November 8, 1901
A wide circle of people interested in the winter sport, and especially those who followed the fortunes of Burnley in the palmy days of football in the town will hear with extreme regret of the death of Sandy Lang, the old Burnley full back.
The sad event happened with startling suddenness about 2 o’clock yesterday. Lang, at the time was engaged in serving in the bar of the Dog and Duck Inn, St. James’s-street, of which he has been the landlord for about nine years, when he fell and died immediately. He was apparently in his usual health up to his awfully sudden seizure and death.
The news of the melancholy event soon spread, and the utmost sympathy was express with Mrs. Lang and family.
Alexander Lang hailed from Bridge-of-Weir, near Paisley, Scotland, was born in 1864. He first played with his native team, and after that threw in his low with Johnstone Rovers, and from there he came to Padiham in 1884.
Here he first played centre-forward, the half-back; in fact he was a kind of “utility man,” as many of the old school of footballers were, playing anywhere he was wanted.
Along with other Scots, among whom were W. McFettridge, D. Waugh, P. Gallocher and J. McConnell, he migrated to Turf Moor, with which team he played from 1886 until 1893.
He operated at left full back for Burnley, and without doubt was one of the finest backs in the country. He was wonderfully active, and earned himself the sobriquet of the “India-rubber devil”; he was one of the most fearless players who ever donned the jersey of any club; was a sure tackler, and at times played with great brilliance.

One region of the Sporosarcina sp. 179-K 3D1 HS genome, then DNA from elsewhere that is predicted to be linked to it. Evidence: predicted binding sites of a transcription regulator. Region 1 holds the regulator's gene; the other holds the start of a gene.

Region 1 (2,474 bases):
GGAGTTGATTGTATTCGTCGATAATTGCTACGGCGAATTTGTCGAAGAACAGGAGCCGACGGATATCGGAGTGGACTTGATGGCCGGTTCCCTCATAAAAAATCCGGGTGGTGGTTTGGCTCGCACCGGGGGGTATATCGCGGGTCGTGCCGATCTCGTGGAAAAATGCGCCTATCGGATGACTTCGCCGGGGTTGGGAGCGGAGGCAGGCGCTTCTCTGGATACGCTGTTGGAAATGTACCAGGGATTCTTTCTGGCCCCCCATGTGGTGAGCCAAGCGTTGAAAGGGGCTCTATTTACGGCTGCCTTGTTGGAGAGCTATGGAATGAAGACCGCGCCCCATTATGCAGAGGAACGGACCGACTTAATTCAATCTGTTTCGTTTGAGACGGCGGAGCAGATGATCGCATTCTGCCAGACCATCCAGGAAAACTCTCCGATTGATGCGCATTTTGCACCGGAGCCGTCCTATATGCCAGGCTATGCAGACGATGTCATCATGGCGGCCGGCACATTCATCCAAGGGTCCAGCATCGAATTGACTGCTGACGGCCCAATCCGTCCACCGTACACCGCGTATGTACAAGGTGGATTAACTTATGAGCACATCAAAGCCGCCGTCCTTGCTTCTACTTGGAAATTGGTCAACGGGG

At the time that he joined Burnley the weakness of the side was its defence, but subsequently it became the strongest part of the team.
For a man of comparatively light physique – for he only stood 5ft. 7in. and weighed, when at his best, 10 stones 7lbs. – he was a marvel.
He was in his day, in the opinion of many, nearly equal, of not actually the equal, of N.J. Ross, and played a great number of brilliant games for Burnley.
The mention of the great North Enders’ name recalls the fact that in Lang’s early days with Burnley five-a-side’s contests were fashionable. In one of these Lang’s team beat Ross’ team on the ground of the Union Stars at Rakehead, and this has been described as the very finest exposition of football ever seen in Burnley.
Lang occasionally assisted North End in the early days of the League, and notably in a Scotch tour, in the absence of N.J. Ross.
His display in the memorable Lancashire Cup tie at Accrington against the Rovers, on which occasion he captained the team and led them to victory, he performed prodigious feats of valour, and when in 1891-2 Burnley defeated Everton in the English Cup contest at Anfield-road, he even excelled himself, and was so untiring and dexterous in his defence that from an early period of the game a gentleman prominently associated with football declared that he was almost equal to the task of keeping Everton out unaided.
These two games stand out in the memory of the writer, but he played many splendid games for the club. His last whole season was 1892-3, and he never played better or more consistently.
In the practice games prior to the commencement of the campaign next year he received an injury to his ankle, and for months was unable to don the jersey. The club was distinctly fortunate in having McLintock to fill the vacancy.
Lang very rarely occupied his old position subsequently, and once more became the utility man, operating at half-back, etc. In the following year, having been re-instated as an amateur, he joined the Nelson team, but he gradually dropped out of the game.
Lang was not only left footed but left handed, and was no mean cueist, and occasionally played cricket, figuring in the recent licensed victuallers’ match.
(Source: Burnley Express: November 9, 1901)